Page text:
Our arrival at Jock Safari Lodge and evening game drive on our first evening was hampered by a deluge, but like many things, there is a silver lining. The weather for the next three days was superb and due to the earlier rain, there was more animal activity as they came out to drink.

Our first full day on safari was truly Africa at its best for a safari loving golfer! We departed Jocks Lodge in our safari vehicles for the 50 minutes drive through the park to Leopard Creek, a Gary Player designed course on the edge of Kruger National Park. It also serves as host for the Alfred Dunhill Championship at the end of November. The course was in exceptional condition. The clubhouse is stunning and a great morning was had by all.

Returning to camp after golf entailed another animal viewing opportunity before a quick rest, and our evening safari drive later followed a wonderful dinner. No truer an expression than pictures speak a thousand words…the following selection came from our safari experiences in Kruger.

Our last full day in South Africa was enjoyed on safari…the day started with a 5am wake up call and finished with a delightful closing dinner for our group, with new friendships and future travel plans discussed…amidst much laughter and storytelling. The bar at Jock Safari Lodge overooking the dry riverbed is the ideal venue for gathering. Throughout our visit, their team provided excellent food and outstanding, friendly service, which only added to the convivial atmosphere.

Prior to departing for the airport and our homeward journey, our entire group enjoyed one final morning game drive, which was highlighted by lion sightings.

Remarkably, on the 60 minute journey back to the airport, our six-person vehicle saw the Big Five (cape buffalo, rhinoceros, lion, leopard and elephant)…it was a trip which was well documented with more photography, some of which I have shared…but as interesting as the images are, it truly only tells part of the experience!

About the Author: Gordon Dalgleish is the Co-Founding Director of PerryGolf, the leading provider of international golf vacations. View on LinkedIn.

Part 6: Golf & Sightseeing in Cape Town, South Africa

Cape Town

After a quiet final evening at Lanzerac, with individual dining arrangements, we set out for the short drive to Cape Town and a four-night stay at the Cape Grace Hotel in the Waterfront. Cape Town is also known as “The Mother City”, which given the history of the area is understandable, as she was originally settled by the Dutch as a refreshment stop to service ships sailing between Europe and Asia many centuries ago. We took the opportunity for some sightseeing en route to our hotel. It is now a city of greater than 4.5 million people. After a stop at Signal Hill which provides great views of the city, we enjoyed a wonderful lunch at Camps Bay, one of several charming suburbs of Cape Town which enjoy spectacular ocean views.

The Victoria & Alfred Waterfront is a wonderful, planned used development with restaurants, shops and entertainment venues. The Cape Grace Hotel is ideally located beside all of this activity while providing a welcome haven from the nearby bustle with exceptional, understated service. It would be our home for the next 4 nights.

For golfers, our first round of golf was at the Jack Nicklaus Signature designed Pearl Valley. The overcast weather was ideal for golf, with a very light breeze. The course had just hosted their Member’s Club Championship over the prior weekend and the course was in excellent condition. As normal, the golfers enjoyed drinks in the clubhouse after golf and shared stories of their round. Our fifth round of golf for the trip was played over Steenberg, situated in the suburbs of Cape Town in the midst of a wine farm…again, a successful and enjoyable day, albeit windy.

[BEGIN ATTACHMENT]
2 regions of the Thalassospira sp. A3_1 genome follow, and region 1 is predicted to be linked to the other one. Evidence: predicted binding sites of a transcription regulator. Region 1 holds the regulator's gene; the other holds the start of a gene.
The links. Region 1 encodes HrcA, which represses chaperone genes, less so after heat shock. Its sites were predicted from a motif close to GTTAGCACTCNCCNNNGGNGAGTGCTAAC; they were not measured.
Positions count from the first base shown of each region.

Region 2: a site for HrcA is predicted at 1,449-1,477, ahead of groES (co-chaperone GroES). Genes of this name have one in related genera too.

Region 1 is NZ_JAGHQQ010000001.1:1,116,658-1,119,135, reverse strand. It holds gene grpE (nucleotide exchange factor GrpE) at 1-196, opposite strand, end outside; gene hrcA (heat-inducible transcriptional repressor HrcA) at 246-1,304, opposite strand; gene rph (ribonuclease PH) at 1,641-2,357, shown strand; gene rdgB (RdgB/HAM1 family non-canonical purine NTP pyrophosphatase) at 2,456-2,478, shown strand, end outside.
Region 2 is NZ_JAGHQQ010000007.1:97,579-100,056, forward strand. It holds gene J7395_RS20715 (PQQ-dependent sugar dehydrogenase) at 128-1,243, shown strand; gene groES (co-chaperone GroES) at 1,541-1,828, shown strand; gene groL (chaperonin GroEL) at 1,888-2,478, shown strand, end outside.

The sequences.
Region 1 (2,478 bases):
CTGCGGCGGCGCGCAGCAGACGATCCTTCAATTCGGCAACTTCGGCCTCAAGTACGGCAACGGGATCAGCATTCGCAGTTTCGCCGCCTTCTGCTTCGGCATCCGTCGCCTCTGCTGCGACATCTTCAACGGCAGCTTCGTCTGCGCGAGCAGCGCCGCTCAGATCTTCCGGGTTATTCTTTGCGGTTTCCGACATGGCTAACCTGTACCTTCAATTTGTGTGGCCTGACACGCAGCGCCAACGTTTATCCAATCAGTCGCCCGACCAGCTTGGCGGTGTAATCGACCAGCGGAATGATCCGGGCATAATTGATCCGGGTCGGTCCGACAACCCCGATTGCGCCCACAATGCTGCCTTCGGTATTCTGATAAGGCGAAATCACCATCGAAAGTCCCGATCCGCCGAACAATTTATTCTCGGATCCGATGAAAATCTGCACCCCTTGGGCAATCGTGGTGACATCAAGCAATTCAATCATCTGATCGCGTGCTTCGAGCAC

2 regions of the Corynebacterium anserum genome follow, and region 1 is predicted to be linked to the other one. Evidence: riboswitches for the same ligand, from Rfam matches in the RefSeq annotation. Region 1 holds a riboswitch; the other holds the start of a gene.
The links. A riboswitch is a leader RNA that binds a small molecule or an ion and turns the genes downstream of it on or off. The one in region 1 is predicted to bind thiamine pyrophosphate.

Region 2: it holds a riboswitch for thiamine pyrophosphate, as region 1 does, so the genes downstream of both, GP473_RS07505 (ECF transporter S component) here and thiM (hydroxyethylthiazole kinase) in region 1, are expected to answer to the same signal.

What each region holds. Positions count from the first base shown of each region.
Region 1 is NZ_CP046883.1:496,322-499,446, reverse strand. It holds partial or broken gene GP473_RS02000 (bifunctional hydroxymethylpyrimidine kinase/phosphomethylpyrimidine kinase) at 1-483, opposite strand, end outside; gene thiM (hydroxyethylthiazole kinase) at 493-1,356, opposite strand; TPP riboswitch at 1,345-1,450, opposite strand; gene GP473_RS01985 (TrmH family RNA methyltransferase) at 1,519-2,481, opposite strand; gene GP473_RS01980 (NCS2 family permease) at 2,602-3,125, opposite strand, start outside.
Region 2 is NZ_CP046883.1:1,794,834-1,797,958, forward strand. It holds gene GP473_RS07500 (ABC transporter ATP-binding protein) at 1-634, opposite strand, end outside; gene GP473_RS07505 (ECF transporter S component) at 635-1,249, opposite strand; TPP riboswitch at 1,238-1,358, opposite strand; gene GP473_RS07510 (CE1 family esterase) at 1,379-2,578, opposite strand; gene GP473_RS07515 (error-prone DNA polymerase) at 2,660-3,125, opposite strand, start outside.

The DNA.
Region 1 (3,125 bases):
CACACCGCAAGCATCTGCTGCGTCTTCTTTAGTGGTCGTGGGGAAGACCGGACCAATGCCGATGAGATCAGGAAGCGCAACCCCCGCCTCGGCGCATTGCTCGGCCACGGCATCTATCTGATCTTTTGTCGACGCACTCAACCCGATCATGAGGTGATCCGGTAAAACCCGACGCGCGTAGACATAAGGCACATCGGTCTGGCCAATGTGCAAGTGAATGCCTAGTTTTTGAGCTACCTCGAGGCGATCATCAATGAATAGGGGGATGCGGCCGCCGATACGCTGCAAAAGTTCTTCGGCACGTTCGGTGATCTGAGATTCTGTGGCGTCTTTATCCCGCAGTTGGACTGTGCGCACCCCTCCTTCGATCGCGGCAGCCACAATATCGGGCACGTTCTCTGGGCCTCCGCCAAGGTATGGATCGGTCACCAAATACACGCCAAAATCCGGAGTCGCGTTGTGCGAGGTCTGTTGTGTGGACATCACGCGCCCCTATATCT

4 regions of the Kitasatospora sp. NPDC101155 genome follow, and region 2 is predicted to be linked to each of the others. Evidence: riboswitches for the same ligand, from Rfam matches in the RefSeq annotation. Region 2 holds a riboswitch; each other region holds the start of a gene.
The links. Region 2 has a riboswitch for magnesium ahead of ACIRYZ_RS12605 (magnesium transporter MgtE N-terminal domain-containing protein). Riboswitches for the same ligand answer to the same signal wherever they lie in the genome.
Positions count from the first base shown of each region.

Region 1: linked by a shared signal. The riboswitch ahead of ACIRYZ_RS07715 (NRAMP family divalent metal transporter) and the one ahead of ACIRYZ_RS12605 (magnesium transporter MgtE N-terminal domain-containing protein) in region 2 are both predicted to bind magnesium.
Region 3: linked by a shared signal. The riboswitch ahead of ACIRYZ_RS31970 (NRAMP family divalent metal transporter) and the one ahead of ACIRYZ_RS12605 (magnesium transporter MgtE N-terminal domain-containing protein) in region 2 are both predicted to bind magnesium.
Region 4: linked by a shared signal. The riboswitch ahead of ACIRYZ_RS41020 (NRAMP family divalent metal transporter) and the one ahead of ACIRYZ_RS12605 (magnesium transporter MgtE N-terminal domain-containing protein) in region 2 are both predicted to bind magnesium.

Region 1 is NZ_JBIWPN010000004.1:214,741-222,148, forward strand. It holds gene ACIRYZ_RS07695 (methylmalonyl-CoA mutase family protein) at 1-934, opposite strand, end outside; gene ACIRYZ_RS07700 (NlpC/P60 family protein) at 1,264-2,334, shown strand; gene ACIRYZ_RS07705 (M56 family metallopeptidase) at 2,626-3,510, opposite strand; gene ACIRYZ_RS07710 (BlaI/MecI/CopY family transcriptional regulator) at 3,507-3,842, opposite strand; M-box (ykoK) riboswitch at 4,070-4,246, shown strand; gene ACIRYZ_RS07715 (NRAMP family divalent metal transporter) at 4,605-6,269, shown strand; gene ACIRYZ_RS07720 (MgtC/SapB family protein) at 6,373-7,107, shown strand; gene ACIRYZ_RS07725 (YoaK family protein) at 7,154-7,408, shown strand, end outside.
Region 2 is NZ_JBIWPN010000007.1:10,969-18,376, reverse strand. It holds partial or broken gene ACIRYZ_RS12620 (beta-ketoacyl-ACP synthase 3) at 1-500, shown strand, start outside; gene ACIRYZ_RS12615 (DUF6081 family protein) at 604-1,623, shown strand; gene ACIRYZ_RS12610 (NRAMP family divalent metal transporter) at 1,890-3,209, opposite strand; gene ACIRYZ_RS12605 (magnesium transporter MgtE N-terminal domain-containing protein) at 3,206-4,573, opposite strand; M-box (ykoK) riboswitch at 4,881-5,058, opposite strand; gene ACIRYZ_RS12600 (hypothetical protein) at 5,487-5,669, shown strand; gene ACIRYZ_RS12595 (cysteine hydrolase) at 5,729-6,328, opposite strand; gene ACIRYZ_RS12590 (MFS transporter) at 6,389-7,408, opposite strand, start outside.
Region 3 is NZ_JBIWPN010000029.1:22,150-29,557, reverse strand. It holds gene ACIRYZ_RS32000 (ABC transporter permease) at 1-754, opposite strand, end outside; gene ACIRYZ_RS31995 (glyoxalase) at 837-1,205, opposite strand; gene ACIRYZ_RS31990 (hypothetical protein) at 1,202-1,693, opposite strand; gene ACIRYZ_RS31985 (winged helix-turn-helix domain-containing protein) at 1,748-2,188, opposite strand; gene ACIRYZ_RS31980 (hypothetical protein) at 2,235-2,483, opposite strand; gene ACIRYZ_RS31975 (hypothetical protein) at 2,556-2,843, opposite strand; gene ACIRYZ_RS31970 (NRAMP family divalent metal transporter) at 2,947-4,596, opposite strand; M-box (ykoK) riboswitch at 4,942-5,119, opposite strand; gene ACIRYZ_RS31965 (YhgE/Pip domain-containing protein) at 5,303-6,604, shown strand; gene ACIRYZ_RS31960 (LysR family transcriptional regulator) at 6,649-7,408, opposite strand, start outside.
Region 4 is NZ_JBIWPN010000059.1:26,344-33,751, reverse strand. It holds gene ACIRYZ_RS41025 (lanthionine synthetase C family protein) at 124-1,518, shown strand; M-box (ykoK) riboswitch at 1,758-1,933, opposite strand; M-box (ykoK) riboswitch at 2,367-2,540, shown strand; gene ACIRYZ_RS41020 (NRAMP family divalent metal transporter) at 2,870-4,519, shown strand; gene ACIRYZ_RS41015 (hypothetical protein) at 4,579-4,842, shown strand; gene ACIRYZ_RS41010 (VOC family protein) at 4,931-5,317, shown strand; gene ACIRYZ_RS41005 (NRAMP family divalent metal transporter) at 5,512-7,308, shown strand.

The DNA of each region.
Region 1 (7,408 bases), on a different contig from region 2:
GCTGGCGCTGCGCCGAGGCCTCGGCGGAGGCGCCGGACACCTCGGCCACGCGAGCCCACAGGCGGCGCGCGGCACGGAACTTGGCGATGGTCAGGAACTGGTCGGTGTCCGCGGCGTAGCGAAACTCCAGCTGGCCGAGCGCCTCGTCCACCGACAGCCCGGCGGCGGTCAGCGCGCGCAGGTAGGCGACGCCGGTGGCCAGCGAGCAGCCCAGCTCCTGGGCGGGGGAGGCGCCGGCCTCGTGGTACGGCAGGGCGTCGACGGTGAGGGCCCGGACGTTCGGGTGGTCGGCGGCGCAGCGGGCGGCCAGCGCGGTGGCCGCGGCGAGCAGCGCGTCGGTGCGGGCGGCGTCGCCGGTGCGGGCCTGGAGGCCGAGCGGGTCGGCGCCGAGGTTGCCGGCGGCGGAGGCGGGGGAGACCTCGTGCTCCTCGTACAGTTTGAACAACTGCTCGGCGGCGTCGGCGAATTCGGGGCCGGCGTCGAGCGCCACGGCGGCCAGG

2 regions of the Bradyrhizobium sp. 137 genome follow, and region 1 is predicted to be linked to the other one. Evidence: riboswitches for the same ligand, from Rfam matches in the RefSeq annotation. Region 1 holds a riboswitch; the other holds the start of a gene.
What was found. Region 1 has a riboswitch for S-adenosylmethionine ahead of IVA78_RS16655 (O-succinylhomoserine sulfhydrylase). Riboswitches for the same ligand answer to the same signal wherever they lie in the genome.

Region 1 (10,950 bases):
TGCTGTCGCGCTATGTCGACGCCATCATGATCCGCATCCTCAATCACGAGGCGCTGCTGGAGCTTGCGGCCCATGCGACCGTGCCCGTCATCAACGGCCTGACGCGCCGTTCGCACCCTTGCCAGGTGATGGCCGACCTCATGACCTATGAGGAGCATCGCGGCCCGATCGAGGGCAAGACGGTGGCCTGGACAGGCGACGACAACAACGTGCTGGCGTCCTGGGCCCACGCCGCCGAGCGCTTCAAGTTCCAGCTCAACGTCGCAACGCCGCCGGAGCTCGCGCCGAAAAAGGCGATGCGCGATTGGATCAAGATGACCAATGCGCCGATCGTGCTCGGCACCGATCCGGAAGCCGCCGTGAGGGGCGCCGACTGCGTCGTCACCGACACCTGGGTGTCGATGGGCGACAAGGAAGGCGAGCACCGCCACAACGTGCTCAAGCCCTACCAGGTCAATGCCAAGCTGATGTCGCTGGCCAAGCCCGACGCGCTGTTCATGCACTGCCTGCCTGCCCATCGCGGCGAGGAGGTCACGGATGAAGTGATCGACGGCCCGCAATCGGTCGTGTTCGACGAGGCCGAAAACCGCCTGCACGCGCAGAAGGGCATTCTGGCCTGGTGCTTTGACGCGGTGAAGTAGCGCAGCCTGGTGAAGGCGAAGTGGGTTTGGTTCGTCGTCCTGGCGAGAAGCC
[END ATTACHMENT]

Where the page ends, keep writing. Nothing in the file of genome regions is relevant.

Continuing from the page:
Cape Town is infused with a global streak as she feels European with Asian undertones in many ways but also distinctively African. The location, with Table Mountain serving as a backdrop, is as iconic as Sydney Harbor. With four nights at the Cape Grace, and a group dinner on our third night (many thanks to the Cape Grace Hotel for a great dinner, enjoyed by all), individuals were free to sample the myriad of restaurants that the city offers. My wife and I particularly enjoyed the Codfather and another notable restaurant was the Greenhouse.

V&A Waterfront - The Best of South Africa Escorted - PerryGolf.com
Cape Town with Table Mountain in background

When not playing golf, guided tours were provided to Robben Island, Nelson Mandela’s prison home for 18 years, the Cape of Good Hope and Penguin Colony.

Departing Cape Town on the nonstop flight to Skukuza for three nights in Kruger National Park, there was an air of excitement within the group but also one of appreciation for the time spent in Cape Town and surrounding areas. Based upon comments of my fellow travelers, I think Cape Town met and exceeded expectations on a range of levels.

About the Author: Gordon Dalgleish is the Co-Founding Director of PerryGolf, the leading provider of international golf vacations. View on LinkedIn.

Part 5: Sabers & Vineyards in the Cape Winelands, South Africa

Boschendal Wine Farm

Three consecutive golf days can often be enough for many travelers, despite how interesting, unique and challenging the courses may be. Our journey to the Winelands, about 60 minutes from Cape Town, was a wonderful break and opportunity for the group to enjoy another element of the South African experience.

Cape Winelands

Dinner on our first evening at Lanzerac House was in the Governor’s Hall and the images do not do it justice. One long, magnificent table with the most comfortable dining table seats I can recall sitting in…coupled with excellent service and food…made for a lovely evening and set the tone for our next 36 hours in this wine region.

Lanzerac House – Dinner in the Governor’s Hall

The following day we visited Boschendal Wine Farm for a wine tasting – it was a gorgeous morning, pleasantly warm while enjoying the shade of a massive oak tree. Three of our group even learned how to open a wine bottle with nothing more than a saber! We also enjoyed an entirely impromptu song from two of the local servers.

From there we had a short ride to Leopard’s Leap Family Vineyards for another wine tasting and an excellent lunch.

As we travelled through the countryside, Chris, our Tour Manager provided a concise history of wine and the development of Cape Town & South Africa.

The small town of Franschhoek was our final stop. The second oldest town in South Africa, the central street is a wonderful mix of restaurants, boutiques, art galleries and coffee shops. 

…time to return to our accommodations and for many a relaxing nap!

Lanzerac Wine Estate

About the Author: Gordon Dalgleish is the Co-Founding Director of PerryGolf, the leading provider of international golf vacations. View on LinkedIn.